Photo Credits: Andrey_Poppov/

Agudah welcomes the long-awaited rollout of the Smart School Bond Act (SSBA) program, giving nonpublic schools an additional $25 million than previously offered. The yeshiva share of this additional money is $11 million, bringing the yeshiva total allotment to $21 million.

The SSBA program, approved by voters on November 4, 2014, authorized $2 billion to improve education in NYS public schools. School districts could earmark some of that money for classroom technology. In that case, the districts must loan devices, equal to the proportionate share of the technology items ordered, to nonpublic schools.

Thanks to five years of advocacy by the Agudah and the Committee of New York City Religious and Independent School Officials, the money was distributed equitably to children in nonpublic schools, including yeshivas.

The $25 Million Dollar Mistake

Agudah’s advocacy began in response to the seemingly low appropriations for nonpublic school students. The New York City Department of Education originally advised that the nonpublic school allocation would be $92.60.

After researching the subject, Avrohom Weinstock, Esq., Agudath Israel’s Chief of Staff and Associate Director for Education Affairs, realized that certain school districts, including the NYC DOE, misinterpreted state guidance on the matter. The districts were not calculating funds to offset specific categories of technology items that were, in reality, included in the statute and the state’s interpretation of it.

Agudath Israel and its coalition swung into action. Mr. Weinstock penned a brief showing why the NYC DOE should provide a much higher per capita amount to nonpublic school students. Agudah met numerous times with state officials at the highest levels to correct this inequity.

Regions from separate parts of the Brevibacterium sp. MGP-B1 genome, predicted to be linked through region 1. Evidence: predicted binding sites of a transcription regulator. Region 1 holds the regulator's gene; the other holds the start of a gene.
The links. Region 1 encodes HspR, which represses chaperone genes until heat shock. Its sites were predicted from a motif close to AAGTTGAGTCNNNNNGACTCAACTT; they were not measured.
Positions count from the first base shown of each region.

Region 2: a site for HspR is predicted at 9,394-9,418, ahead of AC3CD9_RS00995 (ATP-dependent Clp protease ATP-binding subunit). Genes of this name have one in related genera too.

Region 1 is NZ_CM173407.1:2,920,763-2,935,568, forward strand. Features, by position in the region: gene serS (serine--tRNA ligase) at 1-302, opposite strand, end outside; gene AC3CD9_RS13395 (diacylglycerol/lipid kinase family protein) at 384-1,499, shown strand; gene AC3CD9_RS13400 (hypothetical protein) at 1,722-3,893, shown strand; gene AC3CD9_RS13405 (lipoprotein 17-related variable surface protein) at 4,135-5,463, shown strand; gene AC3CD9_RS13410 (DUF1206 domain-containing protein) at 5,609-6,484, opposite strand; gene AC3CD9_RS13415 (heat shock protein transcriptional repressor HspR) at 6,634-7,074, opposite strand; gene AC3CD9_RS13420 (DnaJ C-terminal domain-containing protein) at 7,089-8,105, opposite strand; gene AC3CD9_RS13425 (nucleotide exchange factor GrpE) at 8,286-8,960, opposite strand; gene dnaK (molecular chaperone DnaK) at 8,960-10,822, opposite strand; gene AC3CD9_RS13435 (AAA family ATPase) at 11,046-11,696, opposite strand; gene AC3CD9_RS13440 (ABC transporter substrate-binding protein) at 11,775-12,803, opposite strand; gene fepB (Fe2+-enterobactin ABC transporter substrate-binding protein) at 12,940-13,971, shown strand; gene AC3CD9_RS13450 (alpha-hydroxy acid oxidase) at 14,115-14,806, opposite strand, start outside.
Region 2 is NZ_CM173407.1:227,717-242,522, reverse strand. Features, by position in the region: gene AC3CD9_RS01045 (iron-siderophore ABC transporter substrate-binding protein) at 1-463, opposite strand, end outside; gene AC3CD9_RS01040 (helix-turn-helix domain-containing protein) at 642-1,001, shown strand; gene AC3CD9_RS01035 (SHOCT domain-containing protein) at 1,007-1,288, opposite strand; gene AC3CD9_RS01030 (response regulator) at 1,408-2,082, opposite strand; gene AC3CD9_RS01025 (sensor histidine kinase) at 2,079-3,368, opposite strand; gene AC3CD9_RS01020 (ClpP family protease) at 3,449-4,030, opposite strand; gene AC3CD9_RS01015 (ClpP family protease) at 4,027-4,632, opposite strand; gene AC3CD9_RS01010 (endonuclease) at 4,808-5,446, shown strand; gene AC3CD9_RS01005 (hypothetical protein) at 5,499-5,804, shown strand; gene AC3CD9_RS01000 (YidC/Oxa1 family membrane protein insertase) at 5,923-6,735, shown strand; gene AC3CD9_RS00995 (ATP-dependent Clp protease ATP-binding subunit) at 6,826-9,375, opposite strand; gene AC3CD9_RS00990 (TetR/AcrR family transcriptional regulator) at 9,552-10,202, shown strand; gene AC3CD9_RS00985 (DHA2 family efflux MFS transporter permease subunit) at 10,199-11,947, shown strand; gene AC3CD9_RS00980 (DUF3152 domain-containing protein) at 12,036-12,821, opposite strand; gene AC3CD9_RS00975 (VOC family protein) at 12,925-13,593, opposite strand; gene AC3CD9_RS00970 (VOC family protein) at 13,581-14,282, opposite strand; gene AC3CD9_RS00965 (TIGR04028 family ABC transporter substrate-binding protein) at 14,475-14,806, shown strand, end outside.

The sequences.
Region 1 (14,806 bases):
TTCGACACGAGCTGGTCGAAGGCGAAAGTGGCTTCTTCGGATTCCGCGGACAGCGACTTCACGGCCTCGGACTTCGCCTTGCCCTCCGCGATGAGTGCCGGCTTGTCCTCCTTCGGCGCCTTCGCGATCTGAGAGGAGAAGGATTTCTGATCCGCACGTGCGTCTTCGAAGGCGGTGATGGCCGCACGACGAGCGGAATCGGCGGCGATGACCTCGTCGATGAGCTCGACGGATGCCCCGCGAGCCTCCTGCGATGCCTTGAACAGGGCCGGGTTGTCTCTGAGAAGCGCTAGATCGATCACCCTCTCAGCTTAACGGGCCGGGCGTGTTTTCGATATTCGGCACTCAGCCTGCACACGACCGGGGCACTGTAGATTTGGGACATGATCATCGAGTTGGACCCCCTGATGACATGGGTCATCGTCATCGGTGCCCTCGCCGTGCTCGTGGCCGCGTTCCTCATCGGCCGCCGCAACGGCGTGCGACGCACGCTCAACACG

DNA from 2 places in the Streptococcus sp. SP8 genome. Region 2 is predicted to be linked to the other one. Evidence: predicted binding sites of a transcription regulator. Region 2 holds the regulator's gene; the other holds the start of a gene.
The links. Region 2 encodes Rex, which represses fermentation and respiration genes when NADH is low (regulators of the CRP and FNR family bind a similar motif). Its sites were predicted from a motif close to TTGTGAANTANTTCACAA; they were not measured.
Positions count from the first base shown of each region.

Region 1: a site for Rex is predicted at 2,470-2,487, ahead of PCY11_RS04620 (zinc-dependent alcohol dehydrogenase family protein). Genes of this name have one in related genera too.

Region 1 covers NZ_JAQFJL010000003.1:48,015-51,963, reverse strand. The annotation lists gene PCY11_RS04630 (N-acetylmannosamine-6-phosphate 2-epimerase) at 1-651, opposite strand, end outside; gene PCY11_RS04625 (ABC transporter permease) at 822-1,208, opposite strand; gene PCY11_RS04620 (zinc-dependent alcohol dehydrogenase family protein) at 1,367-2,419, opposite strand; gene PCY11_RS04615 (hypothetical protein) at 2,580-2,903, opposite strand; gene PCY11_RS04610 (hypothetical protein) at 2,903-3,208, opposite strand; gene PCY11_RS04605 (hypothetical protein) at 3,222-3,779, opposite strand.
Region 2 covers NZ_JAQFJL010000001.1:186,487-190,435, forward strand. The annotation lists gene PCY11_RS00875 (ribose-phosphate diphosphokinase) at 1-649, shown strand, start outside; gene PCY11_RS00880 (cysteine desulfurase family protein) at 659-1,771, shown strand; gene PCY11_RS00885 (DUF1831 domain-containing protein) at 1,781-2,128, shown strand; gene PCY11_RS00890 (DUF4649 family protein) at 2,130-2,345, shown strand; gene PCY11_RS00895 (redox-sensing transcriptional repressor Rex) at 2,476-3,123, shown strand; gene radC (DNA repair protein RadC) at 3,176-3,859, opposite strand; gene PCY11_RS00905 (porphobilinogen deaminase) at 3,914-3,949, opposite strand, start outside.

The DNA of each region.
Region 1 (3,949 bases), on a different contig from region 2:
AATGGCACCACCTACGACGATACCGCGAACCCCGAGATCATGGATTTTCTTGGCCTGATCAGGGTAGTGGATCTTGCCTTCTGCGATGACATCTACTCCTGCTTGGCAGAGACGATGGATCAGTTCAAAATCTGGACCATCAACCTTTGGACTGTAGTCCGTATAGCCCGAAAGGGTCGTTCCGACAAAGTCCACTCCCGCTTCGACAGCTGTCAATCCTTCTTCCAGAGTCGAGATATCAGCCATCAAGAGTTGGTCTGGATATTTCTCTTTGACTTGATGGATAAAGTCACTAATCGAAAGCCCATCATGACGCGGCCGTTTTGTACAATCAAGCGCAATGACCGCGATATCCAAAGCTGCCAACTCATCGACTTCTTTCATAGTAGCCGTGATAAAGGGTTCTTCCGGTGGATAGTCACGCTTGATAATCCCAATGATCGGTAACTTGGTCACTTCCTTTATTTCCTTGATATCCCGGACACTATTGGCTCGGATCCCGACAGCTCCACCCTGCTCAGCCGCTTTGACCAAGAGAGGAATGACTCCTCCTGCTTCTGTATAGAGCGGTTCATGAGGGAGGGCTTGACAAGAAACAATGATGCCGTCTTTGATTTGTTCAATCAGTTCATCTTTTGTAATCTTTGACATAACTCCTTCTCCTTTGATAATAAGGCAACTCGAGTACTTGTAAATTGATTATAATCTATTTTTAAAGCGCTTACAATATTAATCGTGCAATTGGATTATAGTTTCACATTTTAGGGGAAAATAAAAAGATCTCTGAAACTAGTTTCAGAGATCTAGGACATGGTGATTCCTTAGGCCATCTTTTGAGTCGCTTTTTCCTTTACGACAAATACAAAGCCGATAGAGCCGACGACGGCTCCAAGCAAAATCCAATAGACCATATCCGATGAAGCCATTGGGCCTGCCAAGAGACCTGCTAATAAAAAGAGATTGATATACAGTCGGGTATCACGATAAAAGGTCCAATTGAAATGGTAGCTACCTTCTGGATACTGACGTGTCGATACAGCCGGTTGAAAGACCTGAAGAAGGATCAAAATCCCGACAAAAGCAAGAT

As a result, the NYS Legislature allocated an additional $25 million for nonpublic school technology under SSBA. That’s a total of $201.32 per child, which is an extra $108 per child, more than double the previous allotment of $92.60! That translated into an additional $11 million for yeshivas.

Special thanks to Mr. David Rubel of the Sephardic Community Federation and the United Jewish Organizations of Williamsburg for his role in this effort.

(You can read more here.)

Another Omission

Later this past summer, Mrs. Deborah Zachai, Agudah Director of Education Affairs, was looking over the draft list of nonpublic schools that would be receiving an allocation. She noticed that some nonpublic special education yeshivos were not included.

Mrs. Zachai reached out to the DOE, pointing out the omission. The DOE responded that since special ed schools are already supported by the state, they got a separate allocation for technology.

That was true, but not all special ed schools are state-funded programs. Mrs. Zachai compiled a list of many non-state supported special ed yeshivos and submitted it.

Thanks to her diligence, those programs are now receiving funds for technology.

No Longer Under Warranty

But there was one more issue that needed to be resolved. NYC was requiring nonpublic schools to use part of their SSBA allocation to purchase five-year warranties and security devices for classroom technology they chose to purchase with SSBA funds.

The requirement would increase the cost of the technology, in many cases, beyond the value of the technology itself. And, as consumers all know, most technology is obsolete long before the five-year mark. Students would receive less actual technology because schools would be forced to divert their limited SSBA allocations. In addition, the list of items they would be allowed to order from would be considerably smaller if they were limited to items with five-year warranties.

The Committee reached out to the State Education Department to support this position. In particular, Mrs. Sara Seligson of the Jewish Education Project and Michael Coppotelli of the Archdiocese of New York spent time working on this.

Due to their efforts, the state agreed with our position that nonpublic schools should not be required to purchase five-year warranties.

We’re Very Grateful

Agudah and the Committee are extremely gratified to see the SSBA roll out with those changes in place.

Mrs. Zachai sums it up, “It’s been a long journey, but we are very grateful that yeshivos and other nonpublic school will now be receiving their fair share of SSBA dollars.”